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Terrible terries

November 22, 2011

I can remember the original ‘terry toweling’ nappies; I used them for my two oldest children born early in the 1970s. I was lucky to have a twin-tub washing machine but I didn’t use it for nappies  – twin- tubs weren’t always next to the water supply and had to be dragged out from  under a work top to reach the taps, and I therefore only used it  for the weekly wash.  So, nappies were steeped and washed daily. If you were lucky enough to have spin-drier, then life was a little easier – I didn’t.

But we did have nappy liners so we were able to remove solids  – the joys of motherhood –  before too much staining occurred, but still the sterilizing process had to begin:-

  • wet and soiled nappies were rinsed in cold water
  • placed in a bucket containing a a ‘Napisan’ solution for several hours
  • rinsed
  • boiled in a galvanized pot on the stove or Baby Burco  (an electric freestanding   boiler)
  • rinsed again
  • rung out and hung out to dry.

We would only have a dozen nappies so it was important to get into a routine because the process would begin again the next day. There was no fabric conditioner, so unless you were able to use ‘Fairy Snow’ – a new and expensive soap powder guaranteeing  whiteness and softness, then they when would be harsh and uncomfortable.

Then, there were the plastic pants or ‘rubbers’.  These were relatively soft when new but nonetheless the elastic gripped the babies plump little legs, unless you were able to place the elastic on the nappy leaving a little of the toweling showing. This of course defeated the object and wet seeped through to babies’ clothing, sheets and blankets creating more washing.   The ‘rubbers’ too had to be washed and sterilized so after a few washes they became hard and cracked and useless.  Also, the plastic pants over the soon to be wet nappies created a hot house for germs.  This lead to raw red bottoms that no amount of Vaseline would soothe.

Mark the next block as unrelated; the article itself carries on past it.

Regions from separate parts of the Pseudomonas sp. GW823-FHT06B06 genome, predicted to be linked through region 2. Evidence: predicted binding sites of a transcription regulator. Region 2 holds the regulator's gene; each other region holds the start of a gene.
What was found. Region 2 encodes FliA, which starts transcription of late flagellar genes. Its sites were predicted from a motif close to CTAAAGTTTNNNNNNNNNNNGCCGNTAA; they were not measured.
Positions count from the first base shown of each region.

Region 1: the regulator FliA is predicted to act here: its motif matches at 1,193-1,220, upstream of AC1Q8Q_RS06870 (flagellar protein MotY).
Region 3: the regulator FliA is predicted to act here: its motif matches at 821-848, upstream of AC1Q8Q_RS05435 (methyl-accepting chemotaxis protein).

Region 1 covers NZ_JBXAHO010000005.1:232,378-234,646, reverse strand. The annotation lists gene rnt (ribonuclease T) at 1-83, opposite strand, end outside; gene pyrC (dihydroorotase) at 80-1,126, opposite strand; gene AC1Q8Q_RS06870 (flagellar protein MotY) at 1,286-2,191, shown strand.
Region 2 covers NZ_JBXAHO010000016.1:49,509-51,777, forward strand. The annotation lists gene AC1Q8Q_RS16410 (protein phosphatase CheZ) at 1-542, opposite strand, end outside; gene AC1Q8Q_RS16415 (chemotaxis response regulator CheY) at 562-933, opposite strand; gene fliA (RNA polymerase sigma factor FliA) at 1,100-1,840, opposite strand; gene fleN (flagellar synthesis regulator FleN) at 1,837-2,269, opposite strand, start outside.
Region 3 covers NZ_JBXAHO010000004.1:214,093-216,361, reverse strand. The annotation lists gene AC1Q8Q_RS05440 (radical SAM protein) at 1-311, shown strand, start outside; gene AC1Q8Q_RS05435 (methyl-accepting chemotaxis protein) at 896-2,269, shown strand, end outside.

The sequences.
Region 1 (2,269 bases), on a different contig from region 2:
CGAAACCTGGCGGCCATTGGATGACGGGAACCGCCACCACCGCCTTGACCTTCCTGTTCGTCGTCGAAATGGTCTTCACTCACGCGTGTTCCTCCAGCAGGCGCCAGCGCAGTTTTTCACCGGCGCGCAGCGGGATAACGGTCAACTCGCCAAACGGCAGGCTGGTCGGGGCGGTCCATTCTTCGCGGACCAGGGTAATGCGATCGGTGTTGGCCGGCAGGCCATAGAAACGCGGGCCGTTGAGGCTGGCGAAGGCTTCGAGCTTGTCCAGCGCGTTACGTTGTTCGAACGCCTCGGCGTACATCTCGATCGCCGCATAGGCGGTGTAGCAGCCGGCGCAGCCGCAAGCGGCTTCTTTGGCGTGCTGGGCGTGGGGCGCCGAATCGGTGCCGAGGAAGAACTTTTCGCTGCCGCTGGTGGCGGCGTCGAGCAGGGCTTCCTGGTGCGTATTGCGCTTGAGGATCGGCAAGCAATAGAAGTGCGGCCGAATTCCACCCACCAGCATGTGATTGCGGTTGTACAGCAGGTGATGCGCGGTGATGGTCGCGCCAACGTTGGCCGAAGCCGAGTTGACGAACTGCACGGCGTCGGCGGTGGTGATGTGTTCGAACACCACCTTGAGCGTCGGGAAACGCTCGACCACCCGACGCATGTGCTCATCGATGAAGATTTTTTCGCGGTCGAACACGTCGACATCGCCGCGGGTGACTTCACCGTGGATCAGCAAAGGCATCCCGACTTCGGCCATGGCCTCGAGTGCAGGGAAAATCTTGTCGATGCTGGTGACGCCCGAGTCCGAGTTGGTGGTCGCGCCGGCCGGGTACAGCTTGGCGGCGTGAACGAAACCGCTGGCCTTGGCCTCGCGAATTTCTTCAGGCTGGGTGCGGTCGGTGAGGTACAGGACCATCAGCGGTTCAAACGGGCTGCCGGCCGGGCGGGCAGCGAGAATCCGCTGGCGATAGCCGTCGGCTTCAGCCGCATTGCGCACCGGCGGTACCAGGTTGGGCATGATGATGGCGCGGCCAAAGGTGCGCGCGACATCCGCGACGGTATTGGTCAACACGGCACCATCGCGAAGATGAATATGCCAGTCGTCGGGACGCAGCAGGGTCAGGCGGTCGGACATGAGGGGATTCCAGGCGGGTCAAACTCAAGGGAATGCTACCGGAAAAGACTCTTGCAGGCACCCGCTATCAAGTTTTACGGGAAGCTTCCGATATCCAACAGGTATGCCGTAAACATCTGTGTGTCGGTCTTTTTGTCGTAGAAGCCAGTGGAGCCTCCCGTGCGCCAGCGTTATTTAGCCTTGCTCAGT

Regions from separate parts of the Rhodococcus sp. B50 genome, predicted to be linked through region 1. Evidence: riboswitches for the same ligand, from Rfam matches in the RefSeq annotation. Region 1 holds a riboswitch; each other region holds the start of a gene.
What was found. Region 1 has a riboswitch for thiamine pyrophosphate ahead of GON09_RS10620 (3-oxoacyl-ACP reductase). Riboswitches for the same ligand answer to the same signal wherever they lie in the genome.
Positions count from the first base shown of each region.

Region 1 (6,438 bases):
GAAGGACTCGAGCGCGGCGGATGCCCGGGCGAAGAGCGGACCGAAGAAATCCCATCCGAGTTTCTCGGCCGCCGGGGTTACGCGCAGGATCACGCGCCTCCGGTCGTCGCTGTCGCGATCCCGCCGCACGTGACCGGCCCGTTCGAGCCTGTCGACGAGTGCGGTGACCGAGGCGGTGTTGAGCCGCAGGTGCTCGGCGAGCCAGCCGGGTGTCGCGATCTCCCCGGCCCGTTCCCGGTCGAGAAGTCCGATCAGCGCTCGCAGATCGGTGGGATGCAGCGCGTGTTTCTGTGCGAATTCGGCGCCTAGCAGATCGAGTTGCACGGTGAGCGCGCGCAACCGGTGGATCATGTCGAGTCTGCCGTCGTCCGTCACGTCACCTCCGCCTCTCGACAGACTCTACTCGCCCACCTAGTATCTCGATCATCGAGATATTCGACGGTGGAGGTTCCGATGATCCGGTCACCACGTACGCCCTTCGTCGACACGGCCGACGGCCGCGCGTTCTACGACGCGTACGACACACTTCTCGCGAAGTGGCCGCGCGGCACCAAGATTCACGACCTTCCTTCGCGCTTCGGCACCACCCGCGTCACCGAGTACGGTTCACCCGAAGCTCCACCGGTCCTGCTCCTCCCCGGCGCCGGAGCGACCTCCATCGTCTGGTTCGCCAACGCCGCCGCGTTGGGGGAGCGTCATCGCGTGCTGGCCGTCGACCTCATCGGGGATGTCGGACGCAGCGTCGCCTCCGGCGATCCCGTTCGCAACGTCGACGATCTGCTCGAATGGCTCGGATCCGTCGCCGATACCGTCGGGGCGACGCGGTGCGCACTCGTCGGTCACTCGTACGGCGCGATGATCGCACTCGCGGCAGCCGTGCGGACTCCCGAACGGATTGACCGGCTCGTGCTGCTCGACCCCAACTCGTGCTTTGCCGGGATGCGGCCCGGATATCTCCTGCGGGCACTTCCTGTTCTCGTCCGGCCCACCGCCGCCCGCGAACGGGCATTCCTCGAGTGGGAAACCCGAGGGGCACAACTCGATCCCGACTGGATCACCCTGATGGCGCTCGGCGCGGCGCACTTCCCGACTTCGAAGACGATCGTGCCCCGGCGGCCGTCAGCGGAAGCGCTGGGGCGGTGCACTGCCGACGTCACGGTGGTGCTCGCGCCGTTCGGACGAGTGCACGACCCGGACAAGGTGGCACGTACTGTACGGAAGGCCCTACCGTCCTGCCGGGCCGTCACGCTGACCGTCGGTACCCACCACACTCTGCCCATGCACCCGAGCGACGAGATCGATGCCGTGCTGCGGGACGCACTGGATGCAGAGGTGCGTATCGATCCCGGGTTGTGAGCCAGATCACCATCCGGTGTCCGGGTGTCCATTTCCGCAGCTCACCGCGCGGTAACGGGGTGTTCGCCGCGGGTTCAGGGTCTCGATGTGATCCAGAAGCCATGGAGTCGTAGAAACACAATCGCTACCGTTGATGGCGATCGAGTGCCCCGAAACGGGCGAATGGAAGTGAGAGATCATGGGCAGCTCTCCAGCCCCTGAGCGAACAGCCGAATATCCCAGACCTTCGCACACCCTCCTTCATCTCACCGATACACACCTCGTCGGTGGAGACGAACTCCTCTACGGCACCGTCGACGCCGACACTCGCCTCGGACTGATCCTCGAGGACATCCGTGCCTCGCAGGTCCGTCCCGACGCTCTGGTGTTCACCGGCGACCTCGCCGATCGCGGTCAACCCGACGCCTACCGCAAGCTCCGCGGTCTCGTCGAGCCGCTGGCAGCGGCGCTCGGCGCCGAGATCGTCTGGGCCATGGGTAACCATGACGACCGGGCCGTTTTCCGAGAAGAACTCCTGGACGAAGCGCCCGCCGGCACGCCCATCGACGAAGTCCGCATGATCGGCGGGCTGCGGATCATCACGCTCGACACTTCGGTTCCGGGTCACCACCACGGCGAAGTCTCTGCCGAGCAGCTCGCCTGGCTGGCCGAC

So you can imagine how delighted we were when disposables became a available.   But our joy was short lived, they were badly fitting and after a night they just a soggy mass of jelly or padding depending on the brand.  Most mums I knew stayed with ‘terrys’ until a better design came along and of course they did!! When my third child was born sixteen years later I was delighted that disposable nappies were the norm and the choice was huge.   I was blissfully unaware any effect on the environment.

Meanwhile, any attempts to redesign the terry nappy and make it more user friendly for mother and baby was thwarted by the by the disposable nappy money making machine.  Fortunately, young mums are better informed than I was and using better designed ‘reusable’s’  is now making economic sense.(Forbes 2011)

Now 40 years later we do have some choices and can treat our babies’ bottoms a little more kindly but it is still costly and not yet making a huge impact on the struggling environment.  (Services 2011)

Forbes, M. (2011). “Out with the bucket.” Mothers always right, if not ask Gran. from

Services, V. E. (2011). “Real nappies: the facts.” from–Communities/Waste-Minimisation/Real-Nappies-The-facts/.

6 Comments leave one →
  1. Geoff permalink
    November 22, 2011 9:52 am

    Don’t forget the starch powder!

  2. November 22, 2011 1:33 pm

    Blimey, have to say – I’m glad I wasn’t a mum 40 years ago! It’s hard work enough without all that sterilising and boiling. So glad things have come on since then. We use reusables now that simply press-stud in place and are put in the washing machine (on a 30 degree wash with a sanitizer powder) at the end of the day. No fuss, simple and very comfy for baby. Don’t think I could’ve coped with all the things you had to do!

  3. November 22, 2011 2:23 pm

    Still worth every moment!

  4. Mama Dom permalink
    November 22, 2011 3:36 pm

    Great piece. Thank you for sharing the great memories and joys of motherhood 🙂

  5. Vicky permalink
    December 21, 2011 5:08 pm

    I remember my mum using terry nappies on my little brother- they were a real faff. I can remember knocking the bucket they were soaking in over once too… I actually thought she was going to kill me! Disposables had been out for a little while by then, but the terry ones were cheaper.

    Really glad I won’t have to do that, now there are reusables available that machine wash and I won’t have to feel guilty! (Hopefully the detergents are a little better for the environment now).

  6. July 30, 2014 9:23 pm

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